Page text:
by NANCY ATKINSON on JULY 27, 2011
2010 TK7 is seen as a speck of light in the center of this image, which is the addition of three individual exposures taken with the MegaCam camera at CFHT. The telescope was tracking the motion of the asteroid, leading to the image of the stars to be trailed. With three exposures added, stars end up looking like a broken trail. Credit: C. Veillet, Canada-France-Hawaii Telescope.
The first known “Trojan” asteroid in Earth’s orbit has been discovered. A Trojan asteroid shares an orbit with a larger planet or moon, but does not collide with it because it orbits around one of two Lagrangian points. Trojans sharing an orbit with Earth have been predicted but never found until now. Astronomers analyzing data from the asteroid-hunting WISE telescope – which ceased operations in February 2011 – found the asteroid, named 2010 TK7, and followup observations with the Canada-France-Hawaii Telescope on Mauna Kea in Hawaii confirmed the discovery and the object’s stealthy orbit.
In our solar system, we know of Trojans that share orbits with Neptune, Mars and Jupiter. Two of Saturn’s moons share orbits with Trojans. Astronomers have known that Earth Trojans would be difficult to find because they are relatively small and appear near the sun from Earth’s point of view.
But 2010 TK7 proves that Trojans associated to Earth can be found, and astronomers predict that since one has been found, perhaps they’ll find more, as we’ll learn more about their dynamics and characteristics of their population from this first one.
“These asteroids dwell mostly in the daylight, making them very hard to see,” said Martin Connors of Athabasca University in Canada, lead author of a new paper on the discovery in the July 28 issue of the journal Nature. “But we finally found one, because the object has an unusual orbit that takes it farther away from the sun than what is typical for Trojans. WISE was a game-changer, giving us a point of view difficult to have at Earth’s surface.”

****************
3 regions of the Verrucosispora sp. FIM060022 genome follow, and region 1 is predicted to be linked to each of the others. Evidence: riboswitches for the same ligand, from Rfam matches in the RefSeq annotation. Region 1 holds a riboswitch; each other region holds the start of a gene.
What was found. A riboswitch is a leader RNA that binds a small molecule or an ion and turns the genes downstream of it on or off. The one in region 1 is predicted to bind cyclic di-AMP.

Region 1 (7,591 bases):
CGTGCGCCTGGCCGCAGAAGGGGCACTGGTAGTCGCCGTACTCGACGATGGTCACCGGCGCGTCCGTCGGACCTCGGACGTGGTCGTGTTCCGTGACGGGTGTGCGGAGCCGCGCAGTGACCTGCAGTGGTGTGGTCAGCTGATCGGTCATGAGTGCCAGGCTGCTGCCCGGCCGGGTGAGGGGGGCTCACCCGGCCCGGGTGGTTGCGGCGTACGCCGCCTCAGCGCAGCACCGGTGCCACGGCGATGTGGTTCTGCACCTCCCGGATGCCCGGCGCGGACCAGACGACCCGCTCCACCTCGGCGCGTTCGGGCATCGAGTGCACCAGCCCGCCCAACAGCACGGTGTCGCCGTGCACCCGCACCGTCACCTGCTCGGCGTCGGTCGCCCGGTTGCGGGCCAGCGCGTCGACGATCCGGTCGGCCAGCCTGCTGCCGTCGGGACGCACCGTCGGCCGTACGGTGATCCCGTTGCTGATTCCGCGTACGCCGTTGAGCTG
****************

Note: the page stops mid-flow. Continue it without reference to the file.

The asteroid is roughly 1,000 feet (300 meters) in diameter. It has an unusual orbit that traces a complex motion near the L4 point. However, the asteroid also moves above and below the plane. The object is about 50 million miles (80 million kilometers) from Earth. The asteroid’s orbit is well-defined and for at least the next 100 years, it will not come closer to Earth than 15 million miles (24 million kilometers).
“It’s as though Earth is playing follow the leader,” said Amy Mainzer, the principal investigator of WISE’s extended mission called NEOWISE that looked especially for Near Earth Object “Earth always is chasing this asteroid around.”
Asteroid 2010 TK7 is circled in green, in this single frame taken by NASA’s Wide-field Infrared Survey Explorer, or WISE. Image credit: NASA/JPL-Caltech/UCLA
A handful of other asteroids also have orbits similar to Earth. Such objects could make excellent candidates for future robotic or human exploration. Asteroid 2010 TK7 is not a good target because it travels too far above and below the plane of Earth’s orbit, which would require large amounts of fuel to reach it.
“This observation illustrates why NASA’s NEO Observation program funded the mission enhancement to process data collected by WISE,” said Lindley Johnson, NEOWISE program executive at NASA Headquarters in Washington. “We believed there was great potential to find objects in near-Earth space that had not been seen before.”
The WISE telescope scanned the entire sky in infrared light from January 2010 to February 2011. The NEOWISE project observed more than 155,000 asteroids in the main belt between Mars and Jupiter, and more than 500 NEOs, discovering 132 that were previously unknown.
Sources: Canada-France-Hawaii Telescope, NASA